Chainsaw Man Review

Izzy Astuto ‘25 / Emertainment Monthly Staff Writer

On Oct. 12, 2022, Hulu premiered the long-awaited anime adaptation of Chainsaw Man, the very popular manga series made by Tatsuki Fujimoto. The manga’s first section was originally written in December 2018, finishing in December 2020. Fans of the series have been anxiously awaiting the next part after the tumultuous ending of the first section, and at the end of this past summer, they received two very exciting pieces of news. First was the serialization of the second part in the famous Shonen Jump online magazine, the most well-known manga publication in Japan. The second was the official announcement of an anime, set to be released in October 2022. So how does this highly anticipated adaptation hold up to the original material?

Spoilers ahead.

Chainsaw Man centers on Denji, a young man working as a devil hunter to pay off his late father’s debt. In this world, Devils are supernatural creatures spawned by society’s fears, granted power based on how afraid society is of them. As another main character, Makima, uses as an example in the second episode, coffee isn’t feared by many, if any, people, and therefore a Coffee Devil wouldn’t be that strong. However, something like a chainsaw can strike fear in many, represented through the power of Denji’s pet dog, Pochita, who is also a Chainsaw Devil. 

The two of them are pretty successful at their jobs, until the yakuza that Denji is working for one day turns against him, forming a contract with the Zombie Devil. Humans are able to form contracts with Devils for power, either to fight against their general evil in the world or for their own selfish gain. The Zombie Devil tries to kill both him and Pochita, but Pochita offers up his heart to Denji, in exchange for Denji sharing his dreams with Pochita. This causes Denji to become capable of transforming between his human form and that of a Chainsaw Devil. He slaughters the Zombie Devil and yakuza, attracting the attention of the Public Safety Division, a governmental agency of professional Devil Hunters. The team’s leader, Makima, takes a liking to Denji, and he’s recruited onto the team.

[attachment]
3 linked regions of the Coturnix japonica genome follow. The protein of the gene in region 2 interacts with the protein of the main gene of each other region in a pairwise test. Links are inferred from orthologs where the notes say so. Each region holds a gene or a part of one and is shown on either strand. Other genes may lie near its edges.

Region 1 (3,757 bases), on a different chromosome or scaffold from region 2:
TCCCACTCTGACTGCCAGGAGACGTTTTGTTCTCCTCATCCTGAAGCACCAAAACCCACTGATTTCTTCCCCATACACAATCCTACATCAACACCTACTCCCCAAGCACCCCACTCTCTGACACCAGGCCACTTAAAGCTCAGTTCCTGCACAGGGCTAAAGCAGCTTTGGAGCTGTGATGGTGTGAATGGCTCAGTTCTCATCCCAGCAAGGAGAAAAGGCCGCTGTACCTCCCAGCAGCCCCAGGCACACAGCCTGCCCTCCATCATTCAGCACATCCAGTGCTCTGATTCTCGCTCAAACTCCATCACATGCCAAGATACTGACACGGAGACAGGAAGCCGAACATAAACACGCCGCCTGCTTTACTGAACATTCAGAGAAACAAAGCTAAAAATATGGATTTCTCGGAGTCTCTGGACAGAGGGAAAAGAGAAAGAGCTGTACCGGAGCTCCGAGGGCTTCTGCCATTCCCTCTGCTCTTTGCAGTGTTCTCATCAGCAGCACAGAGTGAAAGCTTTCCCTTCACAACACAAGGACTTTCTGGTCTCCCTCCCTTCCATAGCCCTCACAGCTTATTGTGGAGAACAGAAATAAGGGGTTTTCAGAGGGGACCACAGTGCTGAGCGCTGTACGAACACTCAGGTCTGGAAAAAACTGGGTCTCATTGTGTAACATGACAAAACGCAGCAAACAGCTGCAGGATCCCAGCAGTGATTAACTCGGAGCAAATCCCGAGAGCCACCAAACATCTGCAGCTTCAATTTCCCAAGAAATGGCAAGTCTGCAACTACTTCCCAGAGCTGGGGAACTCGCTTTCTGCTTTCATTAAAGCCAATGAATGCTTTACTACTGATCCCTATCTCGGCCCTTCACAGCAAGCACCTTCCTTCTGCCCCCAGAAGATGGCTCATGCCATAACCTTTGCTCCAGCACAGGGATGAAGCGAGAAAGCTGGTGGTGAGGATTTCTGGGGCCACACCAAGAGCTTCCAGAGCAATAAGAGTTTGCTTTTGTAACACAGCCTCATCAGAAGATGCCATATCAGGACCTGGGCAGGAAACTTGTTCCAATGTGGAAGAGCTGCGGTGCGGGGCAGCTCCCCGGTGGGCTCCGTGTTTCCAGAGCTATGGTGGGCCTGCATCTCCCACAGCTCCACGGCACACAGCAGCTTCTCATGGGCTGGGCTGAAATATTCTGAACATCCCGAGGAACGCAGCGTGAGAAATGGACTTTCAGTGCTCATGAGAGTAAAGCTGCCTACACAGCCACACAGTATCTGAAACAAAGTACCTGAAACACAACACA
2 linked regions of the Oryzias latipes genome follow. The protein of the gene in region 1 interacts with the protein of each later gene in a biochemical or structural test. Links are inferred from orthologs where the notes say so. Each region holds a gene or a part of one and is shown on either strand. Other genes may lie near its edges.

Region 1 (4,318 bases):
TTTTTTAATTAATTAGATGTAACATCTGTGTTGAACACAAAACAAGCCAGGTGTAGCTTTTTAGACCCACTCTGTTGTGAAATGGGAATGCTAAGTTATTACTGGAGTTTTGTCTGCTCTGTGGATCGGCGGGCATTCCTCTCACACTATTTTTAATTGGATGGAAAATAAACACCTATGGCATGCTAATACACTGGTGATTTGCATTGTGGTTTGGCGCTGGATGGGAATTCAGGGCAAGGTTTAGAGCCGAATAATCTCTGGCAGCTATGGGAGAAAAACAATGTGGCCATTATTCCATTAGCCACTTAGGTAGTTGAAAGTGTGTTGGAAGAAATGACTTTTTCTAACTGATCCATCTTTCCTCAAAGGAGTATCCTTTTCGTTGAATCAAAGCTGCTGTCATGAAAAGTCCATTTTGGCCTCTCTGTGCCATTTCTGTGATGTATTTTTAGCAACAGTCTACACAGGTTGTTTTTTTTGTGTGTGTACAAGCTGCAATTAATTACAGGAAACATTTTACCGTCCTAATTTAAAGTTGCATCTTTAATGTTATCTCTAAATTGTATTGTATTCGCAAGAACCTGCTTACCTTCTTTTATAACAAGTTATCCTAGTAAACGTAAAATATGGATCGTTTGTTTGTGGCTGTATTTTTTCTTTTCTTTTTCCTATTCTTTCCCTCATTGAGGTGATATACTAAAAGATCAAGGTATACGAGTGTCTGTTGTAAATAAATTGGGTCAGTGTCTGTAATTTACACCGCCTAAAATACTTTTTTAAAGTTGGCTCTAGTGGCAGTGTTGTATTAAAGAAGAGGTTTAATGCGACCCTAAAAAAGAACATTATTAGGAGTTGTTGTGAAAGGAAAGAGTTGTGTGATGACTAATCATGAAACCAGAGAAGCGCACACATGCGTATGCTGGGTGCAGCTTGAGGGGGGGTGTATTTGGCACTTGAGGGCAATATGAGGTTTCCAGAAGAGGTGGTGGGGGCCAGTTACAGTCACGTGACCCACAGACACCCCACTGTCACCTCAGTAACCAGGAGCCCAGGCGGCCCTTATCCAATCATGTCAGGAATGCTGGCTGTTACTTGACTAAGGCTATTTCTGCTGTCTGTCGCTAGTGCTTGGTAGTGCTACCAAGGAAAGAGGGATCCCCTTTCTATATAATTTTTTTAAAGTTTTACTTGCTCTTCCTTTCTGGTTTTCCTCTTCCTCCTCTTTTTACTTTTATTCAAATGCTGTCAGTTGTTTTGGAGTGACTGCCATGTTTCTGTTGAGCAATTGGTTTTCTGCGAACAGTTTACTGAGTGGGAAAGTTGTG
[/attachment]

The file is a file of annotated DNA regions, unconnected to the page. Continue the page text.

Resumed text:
In the first four episodes released as of writing this review, we watch Denji go through this journey, being placed under the surly Aki Hayakawa’s unit — a human motivated by revenge who made a contract with the Fox Devil and partnered with Power, the Blood Fiend. Fiends are Devils who have taken over human’s corpses, maintaining a human-like appearance, while behaving in the violent, unpredictable nature of a Devil. However, some, like Power, are capable of maintaining portions of the corpse’s brain, making them more rational. 

As someone who read the manga back in 2020, all the way through the first part, this adaptation goes above and beyond any expectations. It does a wonderful job at keeping the same tone and pacing of the original manga, adding color and movement to these dearly loved panels. A particular standout in this version of the story is how it is animated very similarly to a live action project, with cuts to specific aesthetic angles that give the show a unique touch. Amidst all the high stakes and Devil killing, this show wants us to get very attached to these characters and the relationships they build, for reasons those who have read all of the manga are aware of. The fabricated cinematography goes a long way in establishing this as an anime that at certain points fits more into the slice of life genre than its more typical action label. 

In regards to the characters, the anime also does a fantastic job at translating their personalities to the screen. Specifically Denji’s selfish dreams that he commits to after Pochita’s final wish of getting to touch a pair of boobs for the first time remains endearing, while perverted, establishing him as this awkward teen boy you can’t help but root for.

The biggest issue with the anime at this point is the impatience of waiting for more episodes! Many who have already read the manga can’t wait until some of the later arcs are adapted for the screen. If you are in this boat, or simply have fallen in love with these characters and animation style as the anime has started to come out, then make sure you continue to tune in to the rest of this season, as episodes come out every Tuesday on Hulu.

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